Back in May, I wrote a Spear Digest article addressing the psychological challenges dentists face. It highlighted how the stressors of dentistry and life can and will impact many dental professionals, whether we like to admit it or not.
As a profession, I believe we need to get “real” with more open and active dialogue among our peers, especially about the “compassion fatigue” many clinicians face over an extended period of helping patients without appropriately addressing their own personal or emotional challenges.
Honestly, I think that the mental challenges for dentists have increased over the years for a variety of reasons. Those include:
- Higher post-graduation debt levels
- More technology and materials to keep up with
- Time management, or the lack thereof
- Navigating the many different options on how to manage the business side of your practice
- Insurance-related challenges like declining reimbursement rates
- Hiring and developing qualified team members
- The expansion of DSOs and corporate dentistry
Reading the list may stress you out. The first step in this process is the fact that we, just like our own patients, must admit there is an issue. Otherwise, just like our own patients, if there is no acknowledgement of the problem – then you cannot discover solutions.
Many of us entered dentistry because we want to help others. In many ways, dental professionals are “givers” focused on the well-being of patients. Oftentimes, our patients are stressed because they are terrified of being in our chairs, or they are concerned about the pain they’re familiar with from previous dental experiences. We attempt to calm them and create less tension.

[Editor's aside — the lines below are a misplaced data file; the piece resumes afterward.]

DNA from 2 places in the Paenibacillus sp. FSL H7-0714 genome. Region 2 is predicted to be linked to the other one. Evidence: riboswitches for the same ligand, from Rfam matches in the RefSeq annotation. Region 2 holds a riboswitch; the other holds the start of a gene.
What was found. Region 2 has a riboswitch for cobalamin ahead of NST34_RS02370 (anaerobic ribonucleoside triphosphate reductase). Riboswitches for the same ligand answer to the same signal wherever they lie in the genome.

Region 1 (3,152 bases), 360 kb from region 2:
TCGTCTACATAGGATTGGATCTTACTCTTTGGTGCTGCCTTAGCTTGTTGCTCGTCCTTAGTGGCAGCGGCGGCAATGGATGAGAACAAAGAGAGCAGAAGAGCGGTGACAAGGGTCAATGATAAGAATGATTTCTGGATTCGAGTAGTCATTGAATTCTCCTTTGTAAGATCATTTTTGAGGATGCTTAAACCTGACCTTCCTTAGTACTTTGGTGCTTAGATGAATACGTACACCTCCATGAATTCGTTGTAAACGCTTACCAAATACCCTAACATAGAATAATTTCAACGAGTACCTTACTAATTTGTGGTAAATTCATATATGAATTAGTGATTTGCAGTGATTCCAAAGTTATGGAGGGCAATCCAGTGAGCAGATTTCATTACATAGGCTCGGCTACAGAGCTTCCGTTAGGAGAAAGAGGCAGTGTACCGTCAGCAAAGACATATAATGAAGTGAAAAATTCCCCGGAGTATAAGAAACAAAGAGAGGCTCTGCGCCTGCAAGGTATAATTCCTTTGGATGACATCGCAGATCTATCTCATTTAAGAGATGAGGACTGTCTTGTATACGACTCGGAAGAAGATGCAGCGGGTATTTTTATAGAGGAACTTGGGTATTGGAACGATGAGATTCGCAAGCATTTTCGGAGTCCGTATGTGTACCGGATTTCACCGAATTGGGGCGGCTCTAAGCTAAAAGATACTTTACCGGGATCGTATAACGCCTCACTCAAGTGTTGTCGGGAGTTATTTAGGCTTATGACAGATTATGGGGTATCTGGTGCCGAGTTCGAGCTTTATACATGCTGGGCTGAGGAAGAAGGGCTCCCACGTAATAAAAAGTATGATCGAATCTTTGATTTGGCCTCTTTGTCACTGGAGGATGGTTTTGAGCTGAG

Yet while we are being compassionate toward our patients and team members, we can find ourselves worn out at the end of the day! Then we go home and relax, right?
Well, for many of us, we have families and other responsibilities at home waiting for our time and attention, even though we may feel mentally exhausted. And for practice owners, you may find yourself doing some “office” work in the evening and feel – after finally finishing everything – that it’s merely time to go to bed and do it all over again in the morning. Sound familiar?
For many dental professionals, by the time we take care of our patients, our team members, our families and anything else, it might feel like no one is caring for us.
What is compassion fatigue?
It is also known as secondary traumatic stress, a form of post-traumatic stress disorder. Sometimes people will refer to compassion fatigue as “burnout” but that is slightly different than what we are discussing.
Compassion fatigue is characterized by gradual lessening of compassion over time. It affects many people in the health care industry. In fact, nurses were some of the first professionals that were recognized or diagnosed with compassion fatigue.
According to mental health experts, the signs of compassion fatigue include:
- Substance abuse
- Poor self-care
- A decrease in experiences of pleasure
- Constant stress and anxiety
- Sleeplessness or nightmares
- Loss of compassion and empathy toward others
- A negative attitude
- Excessive blaming
- Isolation from others
- A decrease in productivity
- Lack of focus
- Poor job satisfaction
- And sometimes self-doubt and incompetency